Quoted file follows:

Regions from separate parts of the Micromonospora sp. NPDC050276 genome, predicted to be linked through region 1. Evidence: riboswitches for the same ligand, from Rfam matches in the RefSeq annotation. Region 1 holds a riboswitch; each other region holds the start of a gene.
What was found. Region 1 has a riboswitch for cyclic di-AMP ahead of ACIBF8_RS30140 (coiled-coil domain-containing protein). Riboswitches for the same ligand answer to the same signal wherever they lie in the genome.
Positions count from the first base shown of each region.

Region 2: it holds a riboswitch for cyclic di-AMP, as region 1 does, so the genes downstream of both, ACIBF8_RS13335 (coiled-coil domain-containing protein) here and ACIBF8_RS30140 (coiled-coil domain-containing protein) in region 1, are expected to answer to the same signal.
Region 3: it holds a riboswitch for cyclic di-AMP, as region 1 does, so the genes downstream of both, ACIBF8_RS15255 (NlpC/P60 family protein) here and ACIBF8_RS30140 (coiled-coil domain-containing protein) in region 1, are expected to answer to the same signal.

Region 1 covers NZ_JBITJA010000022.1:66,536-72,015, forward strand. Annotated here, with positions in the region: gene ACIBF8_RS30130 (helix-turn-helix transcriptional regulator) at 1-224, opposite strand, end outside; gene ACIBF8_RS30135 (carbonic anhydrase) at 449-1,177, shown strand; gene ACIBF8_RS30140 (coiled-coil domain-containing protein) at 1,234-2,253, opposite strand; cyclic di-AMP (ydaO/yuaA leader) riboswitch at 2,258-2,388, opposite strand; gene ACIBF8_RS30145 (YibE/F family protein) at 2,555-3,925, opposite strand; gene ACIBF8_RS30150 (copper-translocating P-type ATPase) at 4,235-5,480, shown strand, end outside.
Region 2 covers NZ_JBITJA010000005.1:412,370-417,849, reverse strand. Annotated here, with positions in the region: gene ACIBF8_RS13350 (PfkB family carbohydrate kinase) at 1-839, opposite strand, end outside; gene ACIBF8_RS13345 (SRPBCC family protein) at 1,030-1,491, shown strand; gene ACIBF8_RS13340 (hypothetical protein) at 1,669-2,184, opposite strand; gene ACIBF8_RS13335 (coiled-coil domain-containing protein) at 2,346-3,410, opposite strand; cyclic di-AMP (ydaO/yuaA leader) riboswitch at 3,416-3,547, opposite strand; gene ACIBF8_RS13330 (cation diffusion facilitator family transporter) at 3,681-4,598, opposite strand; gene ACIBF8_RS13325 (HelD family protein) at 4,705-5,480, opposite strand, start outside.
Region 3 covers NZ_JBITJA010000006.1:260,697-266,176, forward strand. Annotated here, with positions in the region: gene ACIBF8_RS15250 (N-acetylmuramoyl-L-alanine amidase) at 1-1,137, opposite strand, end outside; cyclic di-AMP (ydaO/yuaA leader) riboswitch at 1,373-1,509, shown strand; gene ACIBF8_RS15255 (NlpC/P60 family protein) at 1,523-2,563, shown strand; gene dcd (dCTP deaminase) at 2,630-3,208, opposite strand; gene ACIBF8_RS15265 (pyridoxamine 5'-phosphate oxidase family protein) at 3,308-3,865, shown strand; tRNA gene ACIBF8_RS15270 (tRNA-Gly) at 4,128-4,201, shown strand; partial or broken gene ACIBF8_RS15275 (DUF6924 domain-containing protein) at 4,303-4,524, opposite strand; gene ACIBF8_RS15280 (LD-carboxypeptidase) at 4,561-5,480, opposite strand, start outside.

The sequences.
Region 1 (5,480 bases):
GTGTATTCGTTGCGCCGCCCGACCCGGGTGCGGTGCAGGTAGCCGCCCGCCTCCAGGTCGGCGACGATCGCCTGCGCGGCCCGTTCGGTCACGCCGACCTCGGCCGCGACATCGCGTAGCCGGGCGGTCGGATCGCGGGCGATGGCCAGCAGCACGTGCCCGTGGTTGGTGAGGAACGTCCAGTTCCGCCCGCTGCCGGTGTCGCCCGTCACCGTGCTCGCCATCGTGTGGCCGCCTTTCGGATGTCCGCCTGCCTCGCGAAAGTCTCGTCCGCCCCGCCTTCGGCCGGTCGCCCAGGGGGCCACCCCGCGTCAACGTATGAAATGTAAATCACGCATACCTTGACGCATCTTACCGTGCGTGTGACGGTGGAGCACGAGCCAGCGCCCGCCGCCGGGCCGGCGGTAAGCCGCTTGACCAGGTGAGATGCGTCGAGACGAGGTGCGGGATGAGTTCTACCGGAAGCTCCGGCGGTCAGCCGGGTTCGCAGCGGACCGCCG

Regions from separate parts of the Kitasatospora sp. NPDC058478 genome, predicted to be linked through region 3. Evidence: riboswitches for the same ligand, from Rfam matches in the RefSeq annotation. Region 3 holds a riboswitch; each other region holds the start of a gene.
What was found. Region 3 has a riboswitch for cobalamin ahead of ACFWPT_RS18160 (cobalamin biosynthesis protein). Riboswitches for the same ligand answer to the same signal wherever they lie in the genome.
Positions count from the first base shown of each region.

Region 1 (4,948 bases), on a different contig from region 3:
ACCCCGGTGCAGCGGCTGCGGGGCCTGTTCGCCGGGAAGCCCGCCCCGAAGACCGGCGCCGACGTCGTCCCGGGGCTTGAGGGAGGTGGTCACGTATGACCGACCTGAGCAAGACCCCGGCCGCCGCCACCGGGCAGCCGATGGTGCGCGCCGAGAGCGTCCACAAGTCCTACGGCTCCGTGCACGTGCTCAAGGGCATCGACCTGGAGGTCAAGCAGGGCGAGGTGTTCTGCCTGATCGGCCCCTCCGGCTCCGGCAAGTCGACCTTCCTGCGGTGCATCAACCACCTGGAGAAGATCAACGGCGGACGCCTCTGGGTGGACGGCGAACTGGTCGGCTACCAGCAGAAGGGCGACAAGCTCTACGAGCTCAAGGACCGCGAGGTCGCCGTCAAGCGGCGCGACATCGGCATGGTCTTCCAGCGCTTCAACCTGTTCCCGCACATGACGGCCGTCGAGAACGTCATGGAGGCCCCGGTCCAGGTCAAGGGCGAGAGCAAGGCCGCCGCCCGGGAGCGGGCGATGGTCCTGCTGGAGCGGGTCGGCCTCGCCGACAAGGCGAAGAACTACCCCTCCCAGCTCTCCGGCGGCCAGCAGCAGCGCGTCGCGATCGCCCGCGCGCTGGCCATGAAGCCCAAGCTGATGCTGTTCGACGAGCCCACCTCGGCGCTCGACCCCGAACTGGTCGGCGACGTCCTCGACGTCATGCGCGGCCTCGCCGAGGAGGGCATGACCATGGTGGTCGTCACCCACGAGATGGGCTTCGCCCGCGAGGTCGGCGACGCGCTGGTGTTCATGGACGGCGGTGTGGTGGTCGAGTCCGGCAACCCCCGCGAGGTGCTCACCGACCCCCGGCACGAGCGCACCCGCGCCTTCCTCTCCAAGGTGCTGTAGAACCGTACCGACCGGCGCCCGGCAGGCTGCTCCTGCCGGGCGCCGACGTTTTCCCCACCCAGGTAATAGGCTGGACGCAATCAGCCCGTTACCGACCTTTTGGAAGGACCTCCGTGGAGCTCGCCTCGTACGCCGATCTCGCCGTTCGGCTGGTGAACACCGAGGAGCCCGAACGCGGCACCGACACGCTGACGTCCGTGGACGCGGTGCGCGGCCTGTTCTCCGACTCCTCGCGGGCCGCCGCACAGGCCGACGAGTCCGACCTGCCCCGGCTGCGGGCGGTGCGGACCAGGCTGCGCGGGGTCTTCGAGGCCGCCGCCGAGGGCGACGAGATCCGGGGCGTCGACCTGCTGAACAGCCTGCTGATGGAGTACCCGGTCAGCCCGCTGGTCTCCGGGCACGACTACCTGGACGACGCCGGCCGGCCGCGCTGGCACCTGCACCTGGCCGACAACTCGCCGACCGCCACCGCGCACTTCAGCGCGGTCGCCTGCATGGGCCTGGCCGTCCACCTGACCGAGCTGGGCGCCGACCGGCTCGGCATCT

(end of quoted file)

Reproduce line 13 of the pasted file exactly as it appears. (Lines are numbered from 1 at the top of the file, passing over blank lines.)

What was found. Region 3 has a riboswitch for cobalamin ahead of ACFWPT_RS18160 (cobalamin biosynthesis protein). Riboswitches for the same ligand answer to the same signal wherever they lie in the genome.